By DON TERRY
AGAR, Ariz. -- Down a dusty, rocky trail and through a knot of pine trees, past a naked guy chewing leaves, a fully clothed Christian choir and a retired Jewish pie thrower, is the meadow where the Rainbow Family is holding its 27th annual gathering to party and pray for peace.
As many as 14,000 members of this family of old hippies and young converts, of blacks and whites, of American Indians and recent immigrants, of babies and grandparents, have come from across the country to the Apache-Sitgreaves National Forest, just west of this two-stoplight town near the New Mexico border, for an annual gathering that lasts for about three weeks.
They gather to tune in love and to tune out what some Rainbow members call Babylon, the outside world of stock markets, guns, wars and drug tests.
"We don't want our children to see guns," said Barry Adams, one of the founders of the family. "We want our children to see tools and paint brushes and peace."
A 24-year-old woman whom everyone calls Maddog said: "Coming here is like medicine for my spirit. This is like my family reunion."
In the past, the site of the gathering, which is held in a different national park or forest each year, was spread by word of month. Now, word is largely spread through the Web.
"We aren't stuck in the '60s," Adams said with a wink.
By the Fourth of July, the peak of the Rainbow reunion, as many as 20,000 men, women and children may be camping out in tents, tepees or under the stars.
The U.S. Forest Service has dispatched a National Incident Team and a contingent of at least 40 officers and other staff members to keep an eye on the Rainbows, who have been known to fill their peace pipes with marijuana.
The Apache County sheriff, the Arizona Public Safety Department and four towns, including Eagar, have sent in officers to patrol the edges of the sprawling encampment.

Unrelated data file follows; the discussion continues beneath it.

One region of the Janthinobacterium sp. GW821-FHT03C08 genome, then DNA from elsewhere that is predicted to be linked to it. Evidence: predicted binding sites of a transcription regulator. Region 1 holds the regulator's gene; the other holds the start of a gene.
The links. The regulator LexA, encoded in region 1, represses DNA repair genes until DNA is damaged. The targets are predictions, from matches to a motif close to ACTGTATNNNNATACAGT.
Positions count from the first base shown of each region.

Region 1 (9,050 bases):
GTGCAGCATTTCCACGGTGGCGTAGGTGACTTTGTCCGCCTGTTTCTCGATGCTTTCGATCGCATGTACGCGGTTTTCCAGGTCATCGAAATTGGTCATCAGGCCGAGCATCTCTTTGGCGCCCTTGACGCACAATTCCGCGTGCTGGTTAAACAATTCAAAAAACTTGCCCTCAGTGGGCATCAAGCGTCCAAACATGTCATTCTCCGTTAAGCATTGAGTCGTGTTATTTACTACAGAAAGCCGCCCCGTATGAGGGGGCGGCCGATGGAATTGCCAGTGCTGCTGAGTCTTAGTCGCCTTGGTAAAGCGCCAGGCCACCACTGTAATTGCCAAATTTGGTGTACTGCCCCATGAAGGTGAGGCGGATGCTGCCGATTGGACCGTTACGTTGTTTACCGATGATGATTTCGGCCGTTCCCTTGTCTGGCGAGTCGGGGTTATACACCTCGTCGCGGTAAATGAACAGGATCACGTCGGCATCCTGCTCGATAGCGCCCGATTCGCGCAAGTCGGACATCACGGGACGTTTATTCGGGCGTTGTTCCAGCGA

"All the extra law enforcement in town is causing more tension than the Rainbows," said Francies Leyba, 40, a night manager at the Best Western motel in Eagar. "The police are stopping everybody."
Mrs. Leyba, who has not been to the camp and has no intention of going, said she was stopped by police the other day for making a turn without signaling. That has never happened before, she said.
"I don't know what all the fuss is about," she added. "It's just a bunch of hippies playing music and drinking beer."
The Rainbows are also using water that the Forest Service and another nearby town, Springerville, insist they are not entitled to. The Rainbows have set up a series of pipes leading from a nearby spring to their makeshift kitchens on the edge of the meadow.
The Forest Service says the water belongs to Springerville and two private owners. The Rainbows say the water is in a national forest and therefore, at least some of it belongs to the people.
Citing their First Amendment rights of peaceable assembly and free speech, the Rainbows have also refused, as they usually do, to seek or sign a permit to use the park for gatherings of more than 75 people. Two of their members volunteered to receive Forest Service citations; if convicted, they could be jailed for six months for not having a permit.
Faith Duncan, a spokeswoman for the Forest Service, said dealing with the Rainbows is often a challenge. "Tempers can flare," she said.
More than a dozen people, primarily Rainbows, have been arrested or have been given citations, mostly for possessing marijuana or for minor traffic violations. But Ms. Duncan said the main concern of the Forest Service is that the park not be damaged by the hundreds of cars and vans and the thousands of people converging on it at one time.